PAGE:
Do the Math

The article I linked to earlier by Mims sent me to Do the Math, which I find very intruiging.  It’s written by Tom Murphy, an associate professor of physics at UC San Diego.  He writes about growth, energy and economics, but from a physical science point of view, which is fascinating.  Some most-read posts include Galactic-Scale Energy, Can Economic Growth Last and Sustainability Means Bunkty to Me.

If you only read one post, read Exponential Economist Meets Finite Physicist.

Act One: Bread and Butter

Physicist: Hi, I’m Tom. I’m a physicist.

Economist: Hi Tom, I’m [ahem..cough]. I’m an economist.

Physicist: Hey, that’s great. I’ve been thinking a bit about growth and want to run an idea by you. I claim that economic growth cannot continue indefinitely.

Economist: [chokes on bread crumb] Did I hear you right? Did you say that growth cannot continue forever?

Physicist: That’s right. I think physical limits assert themselves.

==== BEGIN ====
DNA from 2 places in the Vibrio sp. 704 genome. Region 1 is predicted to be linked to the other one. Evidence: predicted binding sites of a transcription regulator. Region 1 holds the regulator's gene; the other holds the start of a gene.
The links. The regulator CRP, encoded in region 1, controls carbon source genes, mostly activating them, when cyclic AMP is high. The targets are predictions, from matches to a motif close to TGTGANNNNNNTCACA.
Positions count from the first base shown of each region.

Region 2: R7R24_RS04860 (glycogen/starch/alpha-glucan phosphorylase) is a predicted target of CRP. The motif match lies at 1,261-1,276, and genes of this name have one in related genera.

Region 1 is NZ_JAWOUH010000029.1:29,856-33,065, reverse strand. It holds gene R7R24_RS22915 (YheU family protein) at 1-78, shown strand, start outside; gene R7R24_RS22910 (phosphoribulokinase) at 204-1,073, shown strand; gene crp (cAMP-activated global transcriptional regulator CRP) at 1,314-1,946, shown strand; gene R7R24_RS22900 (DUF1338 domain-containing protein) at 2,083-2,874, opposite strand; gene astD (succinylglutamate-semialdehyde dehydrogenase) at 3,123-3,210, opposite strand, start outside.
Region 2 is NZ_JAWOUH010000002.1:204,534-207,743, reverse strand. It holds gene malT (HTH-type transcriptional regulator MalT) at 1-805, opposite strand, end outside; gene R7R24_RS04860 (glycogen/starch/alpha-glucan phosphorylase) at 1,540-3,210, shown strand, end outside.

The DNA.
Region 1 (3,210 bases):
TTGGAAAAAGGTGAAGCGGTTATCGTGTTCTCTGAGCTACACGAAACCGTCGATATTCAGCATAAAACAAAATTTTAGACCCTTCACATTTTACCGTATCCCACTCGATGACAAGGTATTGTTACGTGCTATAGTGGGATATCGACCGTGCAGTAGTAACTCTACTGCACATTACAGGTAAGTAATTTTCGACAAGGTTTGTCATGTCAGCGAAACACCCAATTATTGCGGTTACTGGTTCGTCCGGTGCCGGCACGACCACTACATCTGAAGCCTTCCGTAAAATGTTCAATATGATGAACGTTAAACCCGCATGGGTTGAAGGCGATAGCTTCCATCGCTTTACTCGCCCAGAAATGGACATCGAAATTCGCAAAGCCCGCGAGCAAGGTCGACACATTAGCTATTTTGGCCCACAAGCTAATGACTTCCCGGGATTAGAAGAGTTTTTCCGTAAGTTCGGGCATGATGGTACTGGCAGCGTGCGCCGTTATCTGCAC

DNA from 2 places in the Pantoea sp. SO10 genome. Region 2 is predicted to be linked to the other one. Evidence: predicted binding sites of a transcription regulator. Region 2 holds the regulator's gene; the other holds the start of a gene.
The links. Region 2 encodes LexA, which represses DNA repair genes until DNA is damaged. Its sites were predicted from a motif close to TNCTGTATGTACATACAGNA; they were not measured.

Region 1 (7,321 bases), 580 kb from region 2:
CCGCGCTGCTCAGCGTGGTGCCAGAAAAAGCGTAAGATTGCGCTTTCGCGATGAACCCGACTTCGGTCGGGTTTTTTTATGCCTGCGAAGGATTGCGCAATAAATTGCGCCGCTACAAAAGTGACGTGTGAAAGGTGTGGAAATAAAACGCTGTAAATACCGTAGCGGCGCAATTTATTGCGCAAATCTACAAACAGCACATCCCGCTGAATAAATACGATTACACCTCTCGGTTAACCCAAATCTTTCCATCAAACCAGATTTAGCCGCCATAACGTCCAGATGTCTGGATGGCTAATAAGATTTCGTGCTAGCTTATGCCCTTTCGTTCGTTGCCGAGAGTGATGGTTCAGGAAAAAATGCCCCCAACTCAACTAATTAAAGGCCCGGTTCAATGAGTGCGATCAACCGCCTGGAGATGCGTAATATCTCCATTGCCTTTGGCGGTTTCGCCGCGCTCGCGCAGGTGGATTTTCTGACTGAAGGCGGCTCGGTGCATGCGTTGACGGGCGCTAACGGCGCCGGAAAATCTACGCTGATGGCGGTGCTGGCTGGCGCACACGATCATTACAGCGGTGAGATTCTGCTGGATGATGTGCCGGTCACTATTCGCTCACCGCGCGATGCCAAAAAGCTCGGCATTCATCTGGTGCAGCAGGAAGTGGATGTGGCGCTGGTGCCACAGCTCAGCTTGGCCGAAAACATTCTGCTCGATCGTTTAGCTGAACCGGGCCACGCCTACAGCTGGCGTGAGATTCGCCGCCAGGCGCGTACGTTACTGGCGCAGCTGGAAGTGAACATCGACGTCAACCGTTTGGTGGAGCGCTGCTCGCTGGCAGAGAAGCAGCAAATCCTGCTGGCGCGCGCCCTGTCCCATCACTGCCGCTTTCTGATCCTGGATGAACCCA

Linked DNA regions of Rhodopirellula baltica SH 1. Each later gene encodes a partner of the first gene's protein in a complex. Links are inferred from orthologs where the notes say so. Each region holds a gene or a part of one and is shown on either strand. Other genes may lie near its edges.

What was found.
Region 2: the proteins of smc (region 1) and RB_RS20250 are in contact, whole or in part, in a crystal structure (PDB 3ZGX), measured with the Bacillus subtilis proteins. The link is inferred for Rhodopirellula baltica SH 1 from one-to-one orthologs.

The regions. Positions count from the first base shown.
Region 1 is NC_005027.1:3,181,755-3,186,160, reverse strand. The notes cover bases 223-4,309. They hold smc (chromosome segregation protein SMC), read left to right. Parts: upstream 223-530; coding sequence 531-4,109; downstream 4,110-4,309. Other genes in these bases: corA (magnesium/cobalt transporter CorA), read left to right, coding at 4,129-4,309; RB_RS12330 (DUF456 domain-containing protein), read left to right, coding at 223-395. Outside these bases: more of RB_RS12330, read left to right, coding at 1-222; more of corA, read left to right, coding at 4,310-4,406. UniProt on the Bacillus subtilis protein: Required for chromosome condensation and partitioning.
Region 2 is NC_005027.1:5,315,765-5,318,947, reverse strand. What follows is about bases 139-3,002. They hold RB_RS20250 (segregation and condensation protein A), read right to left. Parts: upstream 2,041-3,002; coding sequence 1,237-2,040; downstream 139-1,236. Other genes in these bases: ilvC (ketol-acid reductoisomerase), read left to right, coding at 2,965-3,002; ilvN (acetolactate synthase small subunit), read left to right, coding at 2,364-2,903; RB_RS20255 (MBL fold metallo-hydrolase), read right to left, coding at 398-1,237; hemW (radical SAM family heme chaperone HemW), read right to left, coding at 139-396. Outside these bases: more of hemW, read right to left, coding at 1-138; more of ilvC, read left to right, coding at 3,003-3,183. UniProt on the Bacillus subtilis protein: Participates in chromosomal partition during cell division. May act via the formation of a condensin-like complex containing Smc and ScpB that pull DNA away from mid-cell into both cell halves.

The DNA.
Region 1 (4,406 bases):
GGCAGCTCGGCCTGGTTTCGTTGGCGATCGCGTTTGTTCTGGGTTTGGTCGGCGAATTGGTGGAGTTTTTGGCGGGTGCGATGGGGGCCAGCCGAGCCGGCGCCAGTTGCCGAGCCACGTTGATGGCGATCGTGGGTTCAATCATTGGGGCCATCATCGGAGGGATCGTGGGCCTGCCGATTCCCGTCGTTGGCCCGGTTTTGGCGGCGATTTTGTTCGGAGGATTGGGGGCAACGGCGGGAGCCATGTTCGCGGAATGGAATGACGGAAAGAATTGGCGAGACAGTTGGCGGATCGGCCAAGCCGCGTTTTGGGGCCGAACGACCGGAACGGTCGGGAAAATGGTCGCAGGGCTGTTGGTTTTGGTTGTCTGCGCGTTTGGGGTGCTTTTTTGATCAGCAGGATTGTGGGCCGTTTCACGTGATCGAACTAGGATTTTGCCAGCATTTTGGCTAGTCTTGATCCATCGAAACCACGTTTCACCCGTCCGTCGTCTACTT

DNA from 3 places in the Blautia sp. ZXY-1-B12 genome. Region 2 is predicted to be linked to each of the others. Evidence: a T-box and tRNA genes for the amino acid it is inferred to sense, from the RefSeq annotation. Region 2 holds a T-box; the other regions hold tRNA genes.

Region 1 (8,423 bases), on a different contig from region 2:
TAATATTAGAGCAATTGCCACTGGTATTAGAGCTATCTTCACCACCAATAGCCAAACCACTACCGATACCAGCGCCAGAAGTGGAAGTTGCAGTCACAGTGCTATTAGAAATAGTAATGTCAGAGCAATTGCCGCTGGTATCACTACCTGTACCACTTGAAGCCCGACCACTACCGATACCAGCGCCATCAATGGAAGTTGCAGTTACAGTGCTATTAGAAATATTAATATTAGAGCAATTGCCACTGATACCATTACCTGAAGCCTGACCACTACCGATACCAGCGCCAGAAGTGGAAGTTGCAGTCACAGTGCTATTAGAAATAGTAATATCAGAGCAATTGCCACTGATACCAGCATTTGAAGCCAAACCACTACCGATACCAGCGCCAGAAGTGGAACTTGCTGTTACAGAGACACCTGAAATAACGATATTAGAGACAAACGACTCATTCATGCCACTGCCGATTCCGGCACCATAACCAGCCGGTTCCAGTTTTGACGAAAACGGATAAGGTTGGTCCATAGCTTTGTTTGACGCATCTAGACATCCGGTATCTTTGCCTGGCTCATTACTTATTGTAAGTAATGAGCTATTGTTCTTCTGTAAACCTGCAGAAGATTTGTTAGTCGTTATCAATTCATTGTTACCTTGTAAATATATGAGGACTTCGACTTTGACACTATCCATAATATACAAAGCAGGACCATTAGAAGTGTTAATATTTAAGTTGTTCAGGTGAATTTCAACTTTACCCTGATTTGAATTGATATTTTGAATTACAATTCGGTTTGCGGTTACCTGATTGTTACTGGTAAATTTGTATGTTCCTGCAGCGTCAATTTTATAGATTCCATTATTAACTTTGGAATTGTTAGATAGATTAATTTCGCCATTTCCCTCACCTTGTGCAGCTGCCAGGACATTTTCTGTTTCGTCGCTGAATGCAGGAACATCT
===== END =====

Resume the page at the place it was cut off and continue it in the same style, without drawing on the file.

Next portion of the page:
Economist: Well sure, nothing truly lasts forever. The sun, for instance, will not burn forever. On the billions-of-years timescale, things come to an end.

Physicist: Granted, but I’m talking about a more immediate timescale, here on Earth. Earth’s physical resources—particularly energy—are limited and may prohibit continued growth within centuries, or possibly much shorter depending on the choices we make. There are thermodynamic issues as well.

They go all the way through dessert.

He’s also obsessed/extremely dedicated to reducing his personal energy use footprint, and writes about his exploits pinching therms in graphic detail.

The only downside to Tom’s blog is that he doesn’t include full text articles in his RSS feed.  But you should subscribe anyway.

In the near future, a group of smart and attractive Twin Cities bloggers will be launching a new site dedicated to Minnesota land use and transportation commentary and analysis called  We’re hoping to improve the quality and quantity of discussion around city-building issues.

We’re also hoping to build some economies of scale, tapping many great individual blogs to provide content in one location, providing more consistency in post frequency and hopefully increasing readership and impact.

For now, that URL redirects to, a predecessor to  Much or all of the content you see on that site will continue with a new design and mission.

Watch for greater fanfare after the start of the new year.  For now, click over to for a flavor and be sure to follow us on Facebook.